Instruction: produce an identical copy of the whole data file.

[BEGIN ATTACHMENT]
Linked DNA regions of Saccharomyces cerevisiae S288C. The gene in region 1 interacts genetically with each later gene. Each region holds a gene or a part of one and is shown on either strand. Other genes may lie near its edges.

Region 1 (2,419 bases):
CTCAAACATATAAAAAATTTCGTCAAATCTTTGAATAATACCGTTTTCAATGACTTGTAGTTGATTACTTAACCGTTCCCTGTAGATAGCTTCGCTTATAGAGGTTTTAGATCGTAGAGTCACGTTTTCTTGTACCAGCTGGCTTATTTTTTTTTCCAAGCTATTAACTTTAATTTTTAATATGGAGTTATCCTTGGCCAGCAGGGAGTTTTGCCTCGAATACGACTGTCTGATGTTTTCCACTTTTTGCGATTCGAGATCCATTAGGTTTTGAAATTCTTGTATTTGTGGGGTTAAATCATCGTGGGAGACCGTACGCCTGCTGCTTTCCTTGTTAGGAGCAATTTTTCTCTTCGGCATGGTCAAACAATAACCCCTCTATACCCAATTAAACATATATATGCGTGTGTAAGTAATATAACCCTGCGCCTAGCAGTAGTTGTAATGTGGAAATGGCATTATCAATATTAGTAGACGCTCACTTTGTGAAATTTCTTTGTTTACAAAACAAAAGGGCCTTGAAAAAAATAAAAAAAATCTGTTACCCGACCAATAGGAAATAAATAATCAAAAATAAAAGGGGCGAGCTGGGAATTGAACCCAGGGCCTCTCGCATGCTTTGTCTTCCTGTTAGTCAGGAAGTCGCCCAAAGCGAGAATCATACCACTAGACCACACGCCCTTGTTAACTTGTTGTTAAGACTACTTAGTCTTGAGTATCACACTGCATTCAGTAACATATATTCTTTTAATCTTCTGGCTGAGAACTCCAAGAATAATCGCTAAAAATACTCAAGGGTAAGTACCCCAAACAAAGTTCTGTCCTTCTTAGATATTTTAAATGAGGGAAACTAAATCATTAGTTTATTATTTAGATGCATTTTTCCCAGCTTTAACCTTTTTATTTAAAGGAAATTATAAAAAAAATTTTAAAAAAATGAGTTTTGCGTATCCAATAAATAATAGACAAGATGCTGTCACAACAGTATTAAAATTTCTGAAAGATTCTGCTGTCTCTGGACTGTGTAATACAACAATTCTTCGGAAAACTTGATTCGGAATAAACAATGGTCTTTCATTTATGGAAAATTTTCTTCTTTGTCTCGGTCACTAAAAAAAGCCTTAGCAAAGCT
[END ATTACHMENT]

Linked DNA regions of Saccharomyces cerevisiae S288C. The gene in region 1 interacts genetically with each later gene. Each region holds a gene or a part of one and is shown on either strand. Other genes may lie near its edges.

Region 1 (2,419 bases):
CTCAAACATATAAAAAATTTCGTCAAATCTTTGAATAATACCGTTTTCAATGACTTGTAGTTGATTACTTAACCGTTCCCTGTAGATAGCTTCGCTTATAGAGGTTTTAGATCGTAGAGTCACGTTTTCTTGTACCAGCTGGCTTATTTTTTTTTCCAAGCTATTAACTTTAATTTTTAATATGGAGTTATCCTTGGCCAGCAGGGAGTTTTGCCTCGAATACGACTGTCTGATGTTTTCCACTTTTTGCGATTCGAGATCCATTAGGTTTTGAAATTCTTGTATTTGTGGGGTTAAATCATCGTGGGAGACCGTACGCCTGCTGCTTTCCTTGTTAGGAGCAATTTTTCTCTTCGGCATGGTCAAACAATAACCCCTCTATACCCAATTAAACATATATATGCGTGTGTAAGTAATATAACCCTGCGCCTAGCAGTAGTTGTAATGTGGAAATGGCATTATCAATATTAGTAGACGCTCACTTTGTGAAATTTCTTTGTTTACAAAACAAAAGGGCCTTGAAAAAAATAAAAAAAATCTGTTACCCGACCAATAGGAAATAAATAATCAAAAATAAAAGGGGCGAGCTGGGAATTGAACCCAGGGCCTCTCGCATGCTTTGTCTTCCTGTTAGTCAGGAAGTCGCCCAAAGCGAGAATCATACCACTAGACCACACGCCCTTGTTAACTTGTTGTTAAGACTACTTAGTCTTGAGTATCACACTGCATTCAGTAACATATATTCTTTTAATCTTCTGGCTGAGAACTCCAAGAATAATCGCTAAAAATACTCAAGGGTAAGTACCCCAAACAAAGTTCTGTCCTTCTTAGATATTTTAAATGAGGGAAACTAAATCATTAGTTTATTATTTAGATGCATTTTTCCCAGCTTTAACCTTTTTATTTAAAGGAAATTATAAAAAAAATTTTAAAAAAATGAGTTTTGCGTATCCAATAAATAATAGACAAGATGCTGTCACAACAGTATTAAAATTTCTGAAAGATTCTGCTGTCTCTGGACTGTGTAATACAACAATTCTTCGGAAAACTTGATTCGGAATAAACAATGGTCTTTCATTTATGGAAAATTTTCTTCTTTGTCTCGGTCACTAAAAAAAGCCTTAGCAAAGCT